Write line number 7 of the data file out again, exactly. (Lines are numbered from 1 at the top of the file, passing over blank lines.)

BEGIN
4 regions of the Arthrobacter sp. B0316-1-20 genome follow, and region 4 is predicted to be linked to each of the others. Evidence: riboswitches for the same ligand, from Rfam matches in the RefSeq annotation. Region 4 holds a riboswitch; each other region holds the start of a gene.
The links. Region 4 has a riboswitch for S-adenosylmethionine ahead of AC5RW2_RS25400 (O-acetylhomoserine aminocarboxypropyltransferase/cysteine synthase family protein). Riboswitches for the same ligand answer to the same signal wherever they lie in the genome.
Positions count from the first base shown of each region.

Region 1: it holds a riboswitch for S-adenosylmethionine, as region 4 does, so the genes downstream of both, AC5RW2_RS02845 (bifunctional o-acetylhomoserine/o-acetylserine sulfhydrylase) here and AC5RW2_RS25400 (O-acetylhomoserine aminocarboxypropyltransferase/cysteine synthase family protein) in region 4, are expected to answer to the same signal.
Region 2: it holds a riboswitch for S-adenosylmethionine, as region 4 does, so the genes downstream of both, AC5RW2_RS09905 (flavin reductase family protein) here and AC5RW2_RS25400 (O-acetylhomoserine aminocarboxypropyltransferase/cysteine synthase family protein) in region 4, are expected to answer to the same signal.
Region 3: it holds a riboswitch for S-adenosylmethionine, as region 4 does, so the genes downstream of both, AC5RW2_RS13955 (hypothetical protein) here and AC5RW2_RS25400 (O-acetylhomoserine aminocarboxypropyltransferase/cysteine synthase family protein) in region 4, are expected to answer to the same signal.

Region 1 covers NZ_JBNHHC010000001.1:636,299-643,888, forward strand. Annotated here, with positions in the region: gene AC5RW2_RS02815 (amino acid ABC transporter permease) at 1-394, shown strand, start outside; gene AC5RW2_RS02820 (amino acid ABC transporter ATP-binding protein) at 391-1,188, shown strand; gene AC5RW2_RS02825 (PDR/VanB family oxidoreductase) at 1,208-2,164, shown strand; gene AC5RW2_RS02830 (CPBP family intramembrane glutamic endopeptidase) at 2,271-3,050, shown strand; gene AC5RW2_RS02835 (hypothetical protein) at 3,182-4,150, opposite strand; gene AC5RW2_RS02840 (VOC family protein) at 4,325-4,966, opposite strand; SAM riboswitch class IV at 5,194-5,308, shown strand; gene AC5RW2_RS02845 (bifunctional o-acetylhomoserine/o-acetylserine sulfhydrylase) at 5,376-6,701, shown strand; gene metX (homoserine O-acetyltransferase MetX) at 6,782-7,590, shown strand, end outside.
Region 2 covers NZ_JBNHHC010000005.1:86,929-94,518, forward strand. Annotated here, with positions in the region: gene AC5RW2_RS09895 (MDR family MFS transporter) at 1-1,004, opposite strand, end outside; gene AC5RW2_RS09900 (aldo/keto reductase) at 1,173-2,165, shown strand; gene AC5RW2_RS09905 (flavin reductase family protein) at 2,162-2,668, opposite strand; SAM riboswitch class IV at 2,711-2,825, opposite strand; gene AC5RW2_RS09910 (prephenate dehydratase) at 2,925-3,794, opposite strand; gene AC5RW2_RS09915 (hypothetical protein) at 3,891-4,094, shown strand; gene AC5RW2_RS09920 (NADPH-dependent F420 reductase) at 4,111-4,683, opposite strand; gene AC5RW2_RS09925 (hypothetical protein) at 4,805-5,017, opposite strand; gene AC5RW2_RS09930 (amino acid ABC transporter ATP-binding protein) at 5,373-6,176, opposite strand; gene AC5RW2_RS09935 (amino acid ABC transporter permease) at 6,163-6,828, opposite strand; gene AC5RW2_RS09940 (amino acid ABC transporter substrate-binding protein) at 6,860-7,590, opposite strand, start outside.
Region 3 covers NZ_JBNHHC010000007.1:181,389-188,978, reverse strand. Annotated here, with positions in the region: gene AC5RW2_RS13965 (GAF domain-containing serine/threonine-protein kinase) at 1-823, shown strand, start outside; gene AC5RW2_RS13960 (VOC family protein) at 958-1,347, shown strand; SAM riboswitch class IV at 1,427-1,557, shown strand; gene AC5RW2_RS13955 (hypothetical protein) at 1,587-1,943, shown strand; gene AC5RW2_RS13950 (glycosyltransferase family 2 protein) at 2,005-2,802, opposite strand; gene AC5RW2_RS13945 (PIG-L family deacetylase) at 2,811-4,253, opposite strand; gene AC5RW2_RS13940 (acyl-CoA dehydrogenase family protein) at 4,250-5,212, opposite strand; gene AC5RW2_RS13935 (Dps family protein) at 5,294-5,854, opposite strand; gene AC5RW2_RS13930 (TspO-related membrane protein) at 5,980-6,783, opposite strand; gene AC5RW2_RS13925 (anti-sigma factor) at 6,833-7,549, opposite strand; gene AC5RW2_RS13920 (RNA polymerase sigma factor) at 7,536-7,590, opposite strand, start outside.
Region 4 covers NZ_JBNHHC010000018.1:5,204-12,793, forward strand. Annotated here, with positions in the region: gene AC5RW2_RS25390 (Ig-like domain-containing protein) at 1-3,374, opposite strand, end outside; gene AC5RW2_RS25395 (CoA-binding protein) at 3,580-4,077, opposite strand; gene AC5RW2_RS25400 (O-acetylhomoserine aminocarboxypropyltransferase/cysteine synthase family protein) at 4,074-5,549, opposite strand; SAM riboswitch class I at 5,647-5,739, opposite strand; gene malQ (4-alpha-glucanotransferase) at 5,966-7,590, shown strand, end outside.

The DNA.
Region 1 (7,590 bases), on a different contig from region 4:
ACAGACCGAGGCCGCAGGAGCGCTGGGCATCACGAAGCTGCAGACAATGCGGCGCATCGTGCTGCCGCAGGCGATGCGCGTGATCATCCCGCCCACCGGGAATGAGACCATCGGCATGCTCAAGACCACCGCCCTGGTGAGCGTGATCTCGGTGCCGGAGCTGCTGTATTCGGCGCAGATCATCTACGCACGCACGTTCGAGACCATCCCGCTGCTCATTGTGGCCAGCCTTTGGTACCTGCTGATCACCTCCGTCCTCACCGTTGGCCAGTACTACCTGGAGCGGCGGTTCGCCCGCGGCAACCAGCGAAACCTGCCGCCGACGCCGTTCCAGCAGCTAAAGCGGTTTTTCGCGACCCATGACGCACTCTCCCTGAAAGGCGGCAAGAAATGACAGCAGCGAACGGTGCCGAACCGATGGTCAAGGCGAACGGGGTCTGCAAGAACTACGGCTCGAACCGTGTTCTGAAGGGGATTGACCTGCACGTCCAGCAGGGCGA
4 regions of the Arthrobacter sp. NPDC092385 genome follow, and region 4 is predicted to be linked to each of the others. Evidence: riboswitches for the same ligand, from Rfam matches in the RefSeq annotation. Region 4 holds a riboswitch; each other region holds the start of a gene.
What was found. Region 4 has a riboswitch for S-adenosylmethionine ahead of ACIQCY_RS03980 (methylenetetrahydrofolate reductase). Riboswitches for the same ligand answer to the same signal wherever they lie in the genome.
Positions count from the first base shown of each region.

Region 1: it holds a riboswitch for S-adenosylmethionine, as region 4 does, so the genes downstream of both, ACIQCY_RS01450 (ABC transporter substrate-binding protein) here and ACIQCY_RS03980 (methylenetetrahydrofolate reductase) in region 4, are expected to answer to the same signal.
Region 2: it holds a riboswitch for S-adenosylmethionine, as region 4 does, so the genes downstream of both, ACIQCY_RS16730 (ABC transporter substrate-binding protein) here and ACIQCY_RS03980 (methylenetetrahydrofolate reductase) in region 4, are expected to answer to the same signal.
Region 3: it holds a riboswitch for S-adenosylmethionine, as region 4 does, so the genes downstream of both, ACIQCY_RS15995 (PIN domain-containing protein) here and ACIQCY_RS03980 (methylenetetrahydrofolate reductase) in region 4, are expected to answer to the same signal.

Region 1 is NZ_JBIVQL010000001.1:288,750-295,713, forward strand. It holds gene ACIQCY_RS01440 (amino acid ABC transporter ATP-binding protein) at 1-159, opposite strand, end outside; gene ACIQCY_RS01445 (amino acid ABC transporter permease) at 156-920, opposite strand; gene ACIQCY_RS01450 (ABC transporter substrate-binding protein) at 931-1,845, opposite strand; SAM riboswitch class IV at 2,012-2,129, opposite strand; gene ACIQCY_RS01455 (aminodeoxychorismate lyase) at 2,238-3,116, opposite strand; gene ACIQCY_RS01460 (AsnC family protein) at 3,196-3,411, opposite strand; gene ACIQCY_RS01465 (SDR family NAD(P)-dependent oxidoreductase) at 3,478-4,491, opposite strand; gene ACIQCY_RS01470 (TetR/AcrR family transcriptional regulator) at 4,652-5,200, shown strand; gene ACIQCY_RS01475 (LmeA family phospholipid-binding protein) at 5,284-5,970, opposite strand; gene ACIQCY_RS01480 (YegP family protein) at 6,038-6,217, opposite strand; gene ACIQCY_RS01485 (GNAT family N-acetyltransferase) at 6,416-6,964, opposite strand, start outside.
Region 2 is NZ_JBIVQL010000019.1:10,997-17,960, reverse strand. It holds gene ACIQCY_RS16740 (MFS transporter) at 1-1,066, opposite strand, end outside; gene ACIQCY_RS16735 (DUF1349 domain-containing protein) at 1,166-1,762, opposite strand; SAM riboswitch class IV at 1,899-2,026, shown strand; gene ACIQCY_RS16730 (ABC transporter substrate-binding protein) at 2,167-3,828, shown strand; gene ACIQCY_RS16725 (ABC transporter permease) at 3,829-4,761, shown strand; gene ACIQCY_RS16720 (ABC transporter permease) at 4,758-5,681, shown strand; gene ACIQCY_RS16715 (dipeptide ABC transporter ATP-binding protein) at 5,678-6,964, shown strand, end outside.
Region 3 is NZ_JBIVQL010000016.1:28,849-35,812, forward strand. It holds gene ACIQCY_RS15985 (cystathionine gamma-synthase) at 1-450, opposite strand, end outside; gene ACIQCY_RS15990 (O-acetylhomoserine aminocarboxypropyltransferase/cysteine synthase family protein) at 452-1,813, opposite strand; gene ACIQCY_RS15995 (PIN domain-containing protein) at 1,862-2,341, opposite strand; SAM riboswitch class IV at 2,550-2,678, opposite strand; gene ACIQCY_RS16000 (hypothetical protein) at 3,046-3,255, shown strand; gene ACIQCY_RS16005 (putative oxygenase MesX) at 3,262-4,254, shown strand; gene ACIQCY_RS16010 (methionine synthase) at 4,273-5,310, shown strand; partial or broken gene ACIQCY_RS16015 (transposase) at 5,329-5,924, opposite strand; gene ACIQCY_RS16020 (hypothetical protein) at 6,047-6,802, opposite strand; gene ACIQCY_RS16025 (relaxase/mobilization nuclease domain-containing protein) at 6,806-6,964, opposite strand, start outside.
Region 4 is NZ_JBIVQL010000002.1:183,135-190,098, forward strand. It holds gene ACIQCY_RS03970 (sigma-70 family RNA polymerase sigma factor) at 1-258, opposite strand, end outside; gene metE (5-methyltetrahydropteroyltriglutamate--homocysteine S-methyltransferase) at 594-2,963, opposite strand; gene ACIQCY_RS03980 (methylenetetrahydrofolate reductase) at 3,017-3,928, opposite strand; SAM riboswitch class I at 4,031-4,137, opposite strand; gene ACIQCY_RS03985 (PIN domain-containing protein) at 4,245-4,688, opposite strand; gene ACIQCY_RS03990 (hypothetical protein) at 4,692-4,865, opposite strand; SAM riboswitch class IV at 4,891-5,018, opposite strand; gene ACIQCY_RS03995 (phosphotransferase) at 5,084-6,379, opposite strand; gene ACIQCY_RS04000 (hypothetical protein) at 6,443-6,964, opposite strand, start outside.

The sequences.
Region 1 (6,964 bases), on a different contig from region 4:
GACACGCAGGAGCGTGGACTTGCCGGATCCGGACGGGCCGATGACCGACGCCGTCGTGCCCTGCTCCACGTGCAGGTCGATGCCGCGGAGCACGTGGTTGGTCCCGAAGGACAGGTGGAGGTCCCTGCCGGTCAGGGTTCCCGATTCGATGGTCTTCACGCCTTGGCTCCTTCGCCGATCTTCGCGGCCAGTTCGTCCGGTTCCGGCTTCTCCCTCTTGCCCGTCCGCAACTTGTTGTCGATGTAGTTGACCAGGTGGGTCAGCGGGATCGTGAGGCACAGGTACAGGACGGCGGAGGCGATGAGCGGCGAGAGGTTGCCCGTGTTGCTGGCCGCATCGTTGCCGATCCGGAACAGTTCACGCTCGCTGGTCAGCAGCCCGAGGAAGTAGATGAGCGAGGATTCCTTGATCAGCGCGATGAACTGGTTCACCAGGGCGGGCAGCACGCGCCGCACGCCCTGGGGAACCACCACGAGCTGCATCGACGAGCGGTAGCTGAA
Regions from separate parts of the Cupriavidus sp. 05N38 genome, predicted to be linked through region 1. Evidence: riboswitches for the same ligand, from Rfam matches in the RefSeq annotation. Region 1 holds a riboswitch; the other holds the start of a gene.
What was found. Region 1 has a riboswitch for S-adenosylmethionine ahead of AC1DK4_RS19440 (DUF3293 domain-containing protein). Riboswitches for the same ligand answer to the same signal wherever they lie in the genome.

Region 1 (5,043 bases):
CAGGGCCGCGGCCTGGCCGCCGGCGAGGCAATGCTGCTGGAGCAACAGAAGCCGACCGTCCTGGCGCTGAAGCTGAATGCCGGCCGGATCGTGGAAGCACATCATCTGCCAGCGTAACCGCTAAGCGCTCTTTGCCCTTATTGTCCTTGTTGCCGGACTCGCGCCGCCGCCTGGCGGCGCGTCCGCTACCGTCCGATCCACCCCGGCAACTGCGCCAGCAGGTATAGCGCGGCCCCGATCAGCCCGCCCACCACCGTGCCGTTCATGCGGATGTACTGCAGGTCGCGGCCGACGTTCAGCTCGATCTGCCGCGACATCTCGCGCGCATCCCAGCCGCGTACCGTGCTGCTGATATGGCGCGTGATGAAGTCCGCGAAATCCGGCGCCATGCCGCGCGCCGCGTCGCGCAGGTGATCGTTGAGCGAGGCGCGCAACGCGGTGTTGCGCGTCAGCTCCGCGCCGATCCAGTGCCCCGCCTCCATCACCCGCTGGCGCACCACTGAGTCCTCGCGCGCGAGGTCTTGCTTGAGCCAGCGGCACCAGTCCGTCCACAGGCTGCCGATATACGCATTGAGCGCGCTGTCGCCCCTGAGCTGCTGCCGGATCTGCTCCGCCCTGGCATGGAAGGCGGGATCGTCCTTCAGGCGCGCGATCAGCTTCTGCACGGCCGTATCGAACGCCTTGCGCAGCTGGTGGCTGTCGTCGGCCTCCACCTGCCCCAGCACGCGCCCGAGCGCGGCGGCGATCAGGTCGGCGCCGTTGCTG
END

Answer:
Region 1 covers NZ_JBNHHC010000001.1:636,299-643,888, forward strand. Annotated here, with positions in the region: gene AC5RW2_RS02815 (amino acid ABC transporter permease) at 1-394, shown strand, start outside; gene AC5RW2_RS02820 (amino acid ABC transporter ATP-binding protein) at 391-1,188, shown strand; gene AC5RW2_RS02825 (PDR/VanB family oxidoreductase) at 1,208-2,164, shown strand; gene AC5RW2_RS02830 (CPBP family intramembrane glutamic endopeptidase) at 2,271-3,050, shown strand; gene AC5RW2_RS02835 (hypothetical protein) at 3,182-4,150, opposite strand; gene AC5RW2_RS02840 (VOC family protein) at 4,325-4,966, opposite strand; SAM riboswitch class IV at 5,194-5,308, shown strand; gene AC5RW2_RS02845 (bifunctional o-acetylhomoserine/o-acetylserine sulfhydrylase) at 5,376-6,701, shown strand; gene metX (homoserine O-acetyltransferase MetX) at 6,782-7,590, shown strand, end outside.